An increasingly popular alternative investment is investing in the life insurance of an elderly person. In an article entitled Grim Risks of Investing in Death's Rewards, the Wall Street Journal discusses the mechanics:
Called "life settlements," these arrangements allow senior citizens to sell their policies at a discount to face value. As a buyer, you claim the benefits when the seller dies. In the meantime, you pay the policy premiums. Investment earnings hinge on how long the insured person lives. The ghoulish facts of such investing: The sooner the original policyholder dies, the better for the investor.
Say you purchase a $1 million policy held by an 82-year-old woman. Actuarial tables say she has five years to live. If you do the deal via Life Partners Holdings Inc., a major life-settlements firm, you must pony up $540,000. The woman gets $200,000 of that; the remainder goes toward future premiums and transaction fees.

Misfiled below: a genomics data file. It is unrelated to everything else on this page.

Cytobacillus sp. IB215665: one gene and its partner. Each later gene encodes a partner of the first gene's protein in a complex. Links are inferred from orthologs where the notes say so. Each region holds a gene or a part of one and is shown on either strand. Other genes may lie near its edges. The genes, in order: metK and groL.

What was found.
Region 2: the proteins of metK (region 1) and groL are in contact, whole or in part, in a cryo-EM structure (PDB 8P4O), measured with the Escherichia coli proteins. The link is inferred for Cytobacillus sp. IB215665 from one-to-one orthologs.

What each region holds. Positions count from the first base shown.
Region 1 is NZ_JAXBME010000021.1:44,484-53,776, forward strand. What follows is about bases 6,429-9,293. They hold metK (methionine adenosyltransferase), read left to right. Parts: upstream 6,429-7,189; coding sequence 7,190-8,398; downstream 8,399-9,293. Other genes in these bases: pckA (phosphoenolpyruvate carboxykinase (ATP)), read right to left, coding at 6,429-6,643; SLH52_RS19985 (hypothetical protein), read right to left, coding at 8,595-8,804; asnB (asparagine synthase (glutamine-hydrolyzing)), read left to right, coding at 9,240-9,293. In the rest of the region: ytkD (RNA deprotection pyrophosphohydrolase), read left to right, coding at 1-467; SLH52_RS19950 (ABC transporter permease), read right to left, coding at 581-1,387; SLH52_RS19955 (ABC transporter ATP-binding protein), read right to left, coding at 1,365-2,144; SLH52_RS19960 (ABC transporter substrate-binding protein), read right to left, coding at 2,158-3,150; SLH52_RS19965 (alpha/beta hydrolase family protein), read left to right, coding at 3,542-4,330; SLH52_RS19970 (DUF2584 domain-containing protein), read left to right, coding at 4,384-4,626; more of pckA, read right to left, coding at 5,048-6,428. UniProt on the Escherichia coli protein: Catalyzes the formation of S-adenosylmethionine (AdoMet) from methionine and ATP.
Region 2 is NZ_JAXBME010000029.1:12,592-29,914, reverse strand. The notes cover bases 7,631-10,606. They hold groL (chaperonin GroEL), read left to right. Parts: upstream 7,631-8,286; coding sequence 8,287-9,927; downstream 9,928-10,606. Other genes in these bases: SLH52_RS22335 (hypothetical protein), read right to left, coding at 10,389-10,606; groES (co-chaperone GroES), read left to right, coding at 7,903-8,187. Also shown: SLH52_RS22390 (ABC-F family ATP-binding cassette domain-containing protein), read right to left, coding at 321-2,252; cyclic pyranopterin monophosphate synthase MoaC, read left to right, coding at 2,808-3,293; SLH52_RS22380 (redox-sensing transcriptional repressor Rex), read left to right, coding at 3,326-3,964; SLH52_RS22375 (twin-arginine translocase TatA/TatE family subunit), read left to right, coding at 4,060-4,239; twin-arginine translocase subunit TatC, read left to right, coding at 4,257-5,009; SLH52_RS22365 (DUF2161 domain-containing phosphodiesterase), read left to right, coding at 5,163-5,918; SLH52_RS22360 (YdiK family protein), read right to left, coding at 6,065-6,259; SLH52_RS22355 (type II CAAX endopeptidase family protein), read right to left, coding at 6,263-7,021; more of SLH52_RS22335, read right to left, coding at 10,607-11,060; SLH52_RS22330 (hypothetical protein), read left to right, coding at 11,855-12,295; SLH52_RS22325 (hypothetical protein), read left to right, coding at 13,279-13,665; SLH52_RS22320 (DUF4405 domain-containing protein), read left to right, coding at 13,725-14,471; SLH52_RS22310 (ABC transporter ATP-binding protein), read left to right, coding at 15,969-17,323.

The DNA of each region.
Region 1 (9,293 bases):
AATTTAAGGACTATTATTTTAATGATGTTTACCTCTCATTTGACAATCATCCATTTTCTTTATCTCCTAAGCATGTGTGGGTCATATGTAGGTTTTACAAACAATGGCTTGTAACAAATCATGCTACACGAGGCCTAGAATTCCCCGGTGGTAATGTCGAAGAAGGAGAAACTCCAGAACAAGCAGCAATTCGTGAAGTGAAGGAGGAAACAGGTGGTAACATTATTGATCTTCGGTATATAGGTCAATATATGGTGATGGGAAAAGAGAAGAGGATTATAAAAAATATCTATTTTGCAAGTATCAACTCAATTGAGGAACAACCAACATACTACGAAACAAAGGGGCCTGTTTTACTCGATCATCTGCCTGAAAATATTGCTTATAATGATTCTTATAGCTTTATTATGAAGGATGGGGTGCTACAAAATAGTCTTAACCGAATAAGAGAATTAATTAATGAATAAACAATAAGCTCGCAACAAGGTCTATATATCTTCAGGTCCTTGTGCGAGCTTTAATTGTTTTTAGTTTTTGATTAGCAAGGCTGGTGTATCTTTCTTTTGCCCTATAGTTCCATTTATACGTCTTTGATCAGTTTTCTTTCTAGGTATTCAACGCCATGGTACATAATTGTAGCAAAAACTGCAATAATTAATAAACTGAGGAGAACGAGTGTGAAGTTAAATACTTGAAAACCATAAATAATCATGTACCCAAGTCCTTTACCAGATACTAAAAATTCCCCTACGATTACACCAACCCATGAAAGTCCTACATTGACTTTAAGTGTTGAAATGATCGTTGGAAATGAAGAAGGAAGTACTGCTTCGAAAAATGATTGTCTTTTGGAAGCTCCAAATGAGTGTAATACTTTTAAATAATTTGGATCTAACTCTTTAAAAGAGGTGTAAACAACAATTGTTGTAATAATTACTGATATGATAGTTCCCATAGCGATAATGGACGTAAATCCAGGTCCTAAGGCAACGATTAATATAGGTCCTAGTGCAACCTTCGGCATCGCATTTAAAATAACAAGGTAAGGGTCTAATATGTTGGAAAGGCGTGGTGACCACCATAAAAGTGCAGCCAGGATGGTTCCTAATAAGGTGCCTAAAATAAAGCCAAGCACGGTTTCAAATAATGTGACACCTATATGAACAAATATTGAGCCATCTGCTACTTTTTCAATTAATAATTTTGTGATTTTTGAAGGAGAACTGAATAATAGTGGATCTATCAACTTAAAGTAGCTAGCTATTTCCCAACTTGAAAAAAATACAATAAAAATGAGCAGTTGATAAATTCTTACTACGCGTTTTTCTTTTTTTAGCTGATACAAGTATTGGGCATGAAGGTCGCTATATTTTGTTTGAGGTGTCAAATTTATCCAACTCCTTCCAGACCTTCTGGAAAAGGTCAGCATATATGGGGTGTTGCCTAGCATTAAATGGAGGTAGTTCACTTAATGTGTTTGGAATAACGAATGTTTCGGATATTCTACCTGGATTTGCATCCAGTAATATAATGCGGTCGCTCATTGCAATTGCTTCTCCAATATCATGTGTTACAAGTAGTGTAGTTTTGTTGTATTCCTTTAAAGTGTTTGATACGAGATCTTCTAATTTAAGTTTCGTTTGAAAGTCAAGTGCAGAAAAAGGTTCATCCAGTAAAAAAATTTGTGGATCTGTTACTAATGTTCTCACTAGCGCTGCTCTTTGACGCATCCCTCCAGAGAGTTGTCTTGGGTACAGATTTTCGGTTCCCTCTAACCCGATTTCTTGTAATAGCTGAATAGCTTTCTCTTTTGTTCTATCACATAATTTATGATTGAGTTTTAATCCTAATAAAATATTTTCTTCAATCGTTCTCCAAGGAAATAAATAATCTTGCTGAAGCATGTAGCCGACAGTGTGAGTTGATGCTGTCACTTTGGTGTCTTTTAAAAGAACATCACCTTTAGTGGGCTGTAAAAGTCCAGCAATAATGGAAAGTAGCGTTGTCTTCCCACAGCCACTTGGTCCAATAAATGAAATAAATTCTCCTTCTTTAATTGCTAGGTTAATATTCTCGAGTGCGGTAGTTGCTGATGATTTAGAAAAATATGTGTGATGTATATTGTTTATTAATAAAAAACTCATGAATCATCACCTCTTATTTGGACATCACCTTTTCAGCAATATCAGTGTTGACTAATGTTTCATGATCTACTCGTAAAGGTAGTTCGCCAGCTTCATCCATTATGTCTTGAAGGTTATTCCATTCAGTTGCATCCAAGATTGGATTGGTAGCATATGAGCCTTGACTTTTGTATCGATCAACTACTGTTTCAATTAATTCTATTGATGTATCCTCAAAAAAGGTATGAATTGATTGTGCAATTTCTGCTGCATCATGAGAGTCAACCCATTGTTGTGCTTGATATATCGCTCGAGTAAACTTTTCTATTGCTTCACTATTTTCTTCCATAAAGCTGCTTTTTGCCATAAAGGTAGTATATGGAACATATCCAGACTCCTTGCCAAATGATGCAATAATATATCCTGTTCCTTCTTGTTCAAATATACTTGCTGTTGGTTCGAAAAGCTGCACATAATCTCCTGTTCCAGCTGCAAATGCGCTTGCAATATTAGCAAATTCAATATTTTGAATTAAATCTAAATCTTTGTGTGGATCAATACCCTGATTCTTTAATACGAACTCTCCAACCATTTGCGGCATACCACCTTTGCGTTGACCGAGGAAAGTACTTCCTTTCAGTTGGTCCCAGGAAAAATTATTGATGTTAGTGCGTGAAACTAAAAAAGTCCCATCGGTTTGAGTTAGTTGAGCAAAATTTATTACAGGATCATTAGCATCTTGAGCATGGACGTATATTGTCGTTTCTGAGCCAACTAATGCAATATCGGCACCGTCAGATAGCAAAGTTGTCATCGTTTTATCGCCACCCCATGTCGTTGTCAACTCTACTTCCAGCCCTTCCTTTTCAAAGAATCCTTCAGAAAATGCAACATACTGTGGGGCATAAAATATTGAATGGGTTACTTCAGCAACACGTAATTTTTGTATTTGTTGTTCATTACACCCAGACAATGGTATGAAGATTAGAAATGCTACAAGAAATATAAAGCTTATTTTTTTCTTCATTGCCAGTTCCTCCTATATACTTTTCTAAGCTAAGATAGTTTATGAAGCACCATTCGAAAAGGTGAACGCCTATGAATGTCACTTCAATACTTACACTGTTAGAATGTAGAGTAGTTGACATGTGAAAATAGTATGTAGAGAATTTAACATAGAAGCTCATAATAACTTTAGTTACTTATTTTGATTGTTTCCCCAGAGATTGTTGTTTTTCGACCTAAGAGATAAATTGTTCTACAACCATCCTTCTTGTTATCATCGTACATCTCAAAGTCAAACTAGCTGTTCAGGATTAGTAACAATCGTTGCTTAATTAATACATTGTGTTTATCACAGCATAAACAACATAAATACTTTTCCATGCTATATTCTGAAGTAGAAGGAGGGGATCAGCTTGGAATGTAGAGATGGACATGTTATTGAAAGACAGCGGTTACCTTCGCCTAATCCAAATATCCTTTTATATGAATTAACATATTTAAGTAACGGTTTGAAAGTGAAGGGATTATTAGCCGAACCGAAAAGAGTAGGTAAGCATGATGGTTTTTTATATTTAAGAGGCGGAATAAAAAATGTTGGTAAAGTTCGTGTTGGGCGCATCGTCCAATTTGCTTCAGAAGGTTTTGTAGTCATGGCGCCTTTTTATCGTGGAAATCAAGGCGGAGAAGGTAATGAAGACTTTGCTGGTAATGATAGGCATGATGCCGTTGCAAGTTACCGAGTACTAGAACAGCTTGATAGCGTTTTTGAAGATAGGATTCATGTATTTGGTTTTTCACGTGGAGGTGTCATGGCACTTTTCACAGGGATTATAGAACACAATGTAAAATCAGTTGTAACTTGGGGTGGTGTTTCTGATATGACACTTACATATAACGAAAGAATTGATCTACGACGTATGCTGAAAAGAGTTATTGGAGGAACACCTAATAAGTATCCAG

Should she obligingly die on time, you net a 13% annual return. Yet if she doesn't shuffle off this mortal coil for 10 years and you end up forking over much more in premiums, the return sinks to 3%. Every extra year she soldiers on, your take shrinks.
As the article details, these investments are fraught with risk and are only suitable for wealthy and sophisticated investors.